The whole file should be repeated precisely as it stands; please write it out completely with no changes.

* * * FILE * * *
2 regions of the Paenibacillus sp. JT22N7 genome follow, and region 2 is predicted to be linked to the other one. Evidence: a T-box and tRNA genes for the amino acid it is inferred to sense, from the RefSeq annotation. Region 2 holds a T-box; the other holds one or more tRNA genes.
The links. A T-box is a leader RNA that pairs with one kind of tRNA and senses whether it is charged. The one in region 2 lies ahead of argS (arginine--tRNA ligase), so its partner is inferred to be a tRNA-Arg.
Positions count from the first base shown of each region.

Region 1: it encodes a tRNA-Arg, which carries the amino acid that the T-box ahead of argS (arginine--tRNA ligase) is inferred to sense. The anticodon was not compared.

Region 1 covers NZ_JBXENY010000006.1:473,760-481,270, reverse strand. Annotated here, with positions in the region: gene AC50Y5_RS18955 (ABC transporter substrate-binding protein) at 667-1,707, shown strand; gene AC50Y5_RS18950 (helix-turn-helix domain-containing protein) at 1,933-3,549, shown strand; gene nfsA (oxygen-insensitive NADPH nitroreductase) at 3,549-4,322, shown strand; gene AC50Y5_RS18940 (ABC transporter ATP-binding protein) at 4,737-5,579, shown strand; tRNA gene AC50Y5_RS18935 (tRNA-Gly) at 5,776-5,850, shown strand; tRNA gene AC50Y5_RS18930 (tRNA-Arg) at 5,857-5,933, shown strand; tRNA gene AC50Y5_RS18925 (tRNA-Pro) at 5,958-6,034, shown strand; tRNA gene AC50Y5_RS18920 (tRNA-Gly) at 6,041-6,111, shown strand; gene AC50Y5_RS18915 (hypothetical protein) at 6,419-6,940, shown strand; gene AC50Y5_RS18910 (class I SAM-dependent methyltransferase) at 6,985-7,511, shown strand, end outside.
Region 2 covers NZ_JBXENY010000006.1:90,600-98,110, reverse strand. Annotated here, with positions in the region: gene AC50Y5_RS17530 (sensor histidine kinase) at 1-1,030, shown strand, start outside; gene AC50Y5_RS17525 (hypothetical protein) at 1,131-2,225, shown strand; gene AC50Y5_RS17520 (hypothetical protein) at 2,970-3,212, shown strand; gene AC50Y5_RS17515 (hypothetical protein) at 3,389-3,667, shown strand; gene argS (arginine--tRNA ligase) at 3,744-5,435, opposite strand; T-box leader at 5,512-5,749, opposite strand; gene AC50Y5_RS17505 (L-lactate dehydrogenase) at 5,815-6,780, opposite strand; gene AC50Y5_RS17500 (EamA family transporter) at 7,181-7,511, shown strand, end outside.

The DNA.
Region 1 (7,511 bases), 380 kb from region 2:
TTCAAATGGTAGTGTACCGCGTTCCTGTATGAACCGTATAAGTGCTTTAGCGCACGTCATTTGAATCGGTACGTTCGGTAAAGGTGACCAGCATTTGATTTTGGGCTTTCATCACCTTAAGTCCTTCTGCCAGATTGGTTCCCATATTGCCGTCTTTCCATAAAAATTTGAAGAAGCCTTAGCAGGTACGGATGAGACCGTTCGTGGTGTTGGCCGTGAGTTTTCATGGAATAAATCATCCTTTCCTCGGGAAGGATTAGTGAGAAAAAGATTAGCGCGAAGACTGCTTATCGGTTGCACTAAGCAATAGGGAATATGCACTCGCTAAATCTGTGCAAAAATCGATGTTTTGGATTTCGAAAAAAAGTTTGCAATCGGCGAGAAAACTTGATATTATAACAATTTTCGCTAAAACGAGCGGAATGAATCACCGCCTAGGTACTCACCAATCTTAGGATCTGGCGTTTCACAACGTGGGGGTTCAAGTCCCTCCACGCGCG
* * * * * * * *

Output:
2 regions of the Paenibacillus sp. JT22N7 genome follow, and region 2 is predicted to be linked to the other one. Evidence: a T-box and tRNA genes for the amino acid it is inferred to sense, from the RefSeq annotation. Region 2 holds a T-box; the other holds one or more tRNA genes.
The links. A T-box is a leader RNA that pairs with one kind of tRNA and senses whether it is charged. The one in region 2 lies ahead of argS (arginine--tRNA ligase), so its partner is inferred to be a tRNA-Arg.
Positions count from the first base shown of each region.

Region 1: it encodes a tRNA-Arg, which carries the amino acid that the T-box ahead of argS (arginine--tRNA ligase) is inferred to sense. The anticodon was not compared.

Region 1 covers NZ_JBXENY010000006.1:473,760-481,270, reverse strand. Annotated here, with positions in the region: gene AC50Y5_RS18955 (ABC transporter substrate-binding protein) at 667-1,707, shown strand; gene AC50Y5_RS18950 (helix-turn-helix domain-containing protein) at 1,933-3,549, shown strand; gene nfsA (oxygen-insensitive NADPH nitroreductase) at 3,549-4,322, shown strand; gene AC50Y5_RS18940 (ABC transporter ATP-binding protein) at 4,737-5,579, shown strand; tRNA gene AC50Y5_RS18935 (tRNA-Gly) at 5,776-5,850, shown strand; tRNA gene AC50Y5_RS18930 (tRNA-Arg) at 5,857-5,933, shown strand; tRNA gene AC50Y5_RS18925 (tRNA-Pro) at 5,958-6,034, shown strand; tRNA gene AC50Y5_RS18920 (tRNA-Gly) at 6,041-6,111, shown strand; gene AC50Y5_RS18915 (hypothetical protein) at 6,419-6,940, shown strand; gene AC50Y5_RS18910 (class I SAM-dependent methyltransferase) at 6,985-7,511, shown strand, end outside.
Region 2 covers NZ_JBXENY010000006.1:90,600-98,110, reverse strand. Annotated here, with positions in the region: gene AC50Y5_RS17530 (sensor histidine kinase) at 1-1,030, shown strand, start outside; gene AC50Y5_RS17525 (hypothetical protein) at 1,131-2,225, shown strand; gene AC50Y5_RS17520 (hypothetical protein) at 2,970-3,212, shown strand; gene AC50Y5_RS17515 (hypothetical protein) at 3,389-3,667, shown strand; gene argS (arginine--tRNA ligase) at 3,744-5,435, opposite strand; T-box leader at 5,512-5,749, opposite strand; gene AC50Y5_RS17505 (L-lactate dehydrogenase) at 5,815-6,780, opposite strand; gene AC50Y5_RS17500 (EamA family transporter) at 7,181-7,511, shown strand, end outside.

The DNA.
Region 1 (7,511 bases), 380 kb from region 2:
TTCAAATGGTAGTGTACCGCGTTCCTGTATGAACCGTATAAGTGCTTTAGCGCACGTCATTTGAATCGGTACGTTCGGTAAAGGTGACCAGCATTTGATTTTGGGCTTTCATCACCTTAAGTCCTTCTGCCAGATTGGTTCCCATATTGCCGTCTTTCCATAAAAATTTGAAGAAGCCTTAGCAGGTACGGATGAGACCGTTCGTGGTGTTGGCCGTGAGTTTTCATGGAATAAATCATCCTTTCCTCGGGAAGGATTAGTGAGAAAAAGATTAGCGCGAAGACTGCTTATCGGTTGCACTAAGCAATAGGGAATATGCACTCGCTAAATCTGTGCAAAAATCGATGTTTTGGATTTCGAAAAAAAGTTTGCAATCGGCGAGAAAACTTGATATTATAACAATTTTCGCTAAAACGAGCGGAATGAATCACCGCCTAGGTACTCACCAATCTTAGGATCTGGCGTTTCACAACGTGGGGGTTCAAGTCCCTCCACGCGCG